Digicel’s bonds fell by as much as 3.8%, the biggest drop since last year, after the Denis O’Brien-owned company abandoned plans to raise as much as $2bn in an IPO scheduled to price today in New York.
According to Bloomberg, the company said last month it would use about $1.3bn of the proceeds from the sale to repay some of its $6.5bn debt, with the rest earmarked to finance expansion through acquisitions and capital spending.
Commenting on the Digicel decision, Credit analyst at Legal & General Investment Management in the US Stanley Martinez said: “It is a disappointment for creditors as the flotation would have improved Digicel’s strategic flexibility as much as its liquidity.
“The debt reduction indicated in the prospectus would have represented a step change and made their credit quality more comparable with peers such as Cable & Wireless,” he added.
Mr O’Brien has said the board made the right decision in postponing a planned stock market flotation of the company.
In an interview with CNBC, Mr O’Brien said Digicel would come back and try again when "market conditions are right for the business".
He said the process started six months ago and volatility in emerging markets, as well as high discounts demanded, contributed to the decision.
He described emerging markets as "a bit choppy at the moment".
The telecoms company did not hit its share price target and therefore decided not to sell its shares.
Mr O’Brien said: "We didn’t need to do it" and it was "a great feeling not to need any funding".
He added Digicel expects the markets to settle in the next three to six months, at which point the company may reattempt a stock market flotation.
In response to a question on Digicel’s cashflow situation, Mr O’Brien said: "We’re very comfortable" and the company is "generating a huge amount of cash".
In a statement last night, Mr O'Brien said floating Digicel was predicated on achieving a fair value for the company. But he said recent volatility had seen a series of flotations joining the stock market at lower than expected prices.
The Digicel boss said this was now a less attractive route for the company.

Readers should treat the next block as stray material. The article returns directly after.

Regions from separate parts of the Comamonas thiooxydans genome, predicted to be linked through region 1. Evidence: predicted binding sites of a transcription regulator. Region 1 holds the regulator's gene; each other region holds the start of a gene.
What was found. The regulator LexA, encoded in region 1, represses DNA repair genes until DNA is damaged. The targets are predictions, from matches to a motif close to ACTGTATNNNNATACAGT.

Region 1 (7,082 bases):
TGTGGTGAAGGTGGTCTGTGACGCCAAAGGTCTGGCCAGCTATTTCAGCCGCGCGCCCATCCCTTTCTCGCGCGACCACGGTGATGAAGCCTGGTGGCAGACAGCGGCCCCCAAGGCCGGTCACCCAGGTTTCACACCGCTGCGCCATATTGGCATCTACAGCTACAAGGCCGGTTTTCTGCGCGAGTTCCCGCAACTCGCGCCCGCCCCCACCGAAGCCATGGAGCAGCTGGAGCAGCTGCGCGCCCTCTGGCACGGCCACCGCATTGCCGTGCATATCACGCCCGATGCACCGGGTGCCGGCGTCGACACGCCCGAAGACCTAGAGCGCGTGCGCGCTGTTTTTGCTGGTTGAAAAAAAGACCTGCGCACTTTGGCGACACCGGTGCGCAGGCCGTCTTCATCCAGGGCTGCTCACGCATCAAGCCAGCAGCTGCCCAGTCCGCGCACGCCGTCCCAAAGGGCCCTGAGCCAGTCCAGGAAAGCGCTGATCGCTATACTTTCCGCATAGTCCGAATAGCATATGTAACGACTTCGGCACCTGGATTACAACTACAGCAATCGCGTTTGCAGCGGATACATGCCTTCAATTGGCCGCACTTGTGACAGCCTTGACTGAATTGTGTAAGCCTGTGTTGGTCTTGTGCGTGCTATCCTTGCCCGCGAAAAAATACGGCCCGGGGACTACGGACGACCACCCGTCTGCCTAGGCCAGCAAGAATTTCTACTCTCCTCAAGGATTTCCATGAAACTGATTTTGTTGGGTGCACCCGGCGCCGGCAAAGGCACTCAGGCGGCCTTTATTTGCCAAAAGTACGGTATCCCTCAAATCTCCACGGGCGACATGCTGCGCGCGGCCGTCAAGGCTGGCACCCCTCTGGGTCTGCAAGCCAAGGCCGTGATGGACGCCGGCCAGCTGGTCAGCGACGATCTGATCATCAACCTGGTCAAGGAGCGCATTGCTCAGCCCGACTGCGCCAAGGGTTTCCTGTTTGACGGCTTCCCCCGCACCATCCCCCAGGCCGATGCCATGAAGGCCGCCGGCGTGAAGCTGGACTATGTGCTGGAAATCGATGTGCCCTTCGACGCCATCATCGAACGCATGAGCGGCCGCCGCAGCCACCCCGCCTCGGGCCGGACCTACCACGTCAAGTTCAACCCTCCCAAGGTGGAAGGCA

The recently-ended third quarter was the worst in terms of US stock market performance since 2011. Five companies which listed in the past week all did so below their expected price range.
Digicel's initial public offering of its shares would have been the second biggest in the US so far this year. It becomes the 46th company this year to pull an IPO - that figure is eight higher than at the same point last year.
The Digicel flotation had been intended to raise funds to pay off some of the company's $6.5 billion debt and it had been expected to raise almost $2 billion.
In his statement Mr O'Brien said Digicel did not have to pay off any debt until 2021.
Although the market conditions were not especially favourable, analysts had also questioned the proposed valuation ahead of the float.
Digicel, which carries over $6 billion in debt, lost $157m over the 12 months to March and revenue had been flat or in decline in some of its biggest markets.
That has led to some comment in the market over its attractiveness as an investment at the price range indicated by the company.
In a statement, Denis O'Brien said despite the setback, Digicel's growth plans remain unchanged.
"We remain in a strong position to exploit areas of interest in: data, business solutions, cable TV and broadband," he said.
Digicel was founded in 2001 in Jamaica by Mr O'Brien and it provides wireless services to 13.6 million subscribers in 31 markets in the Caribbean and South Pacific regions.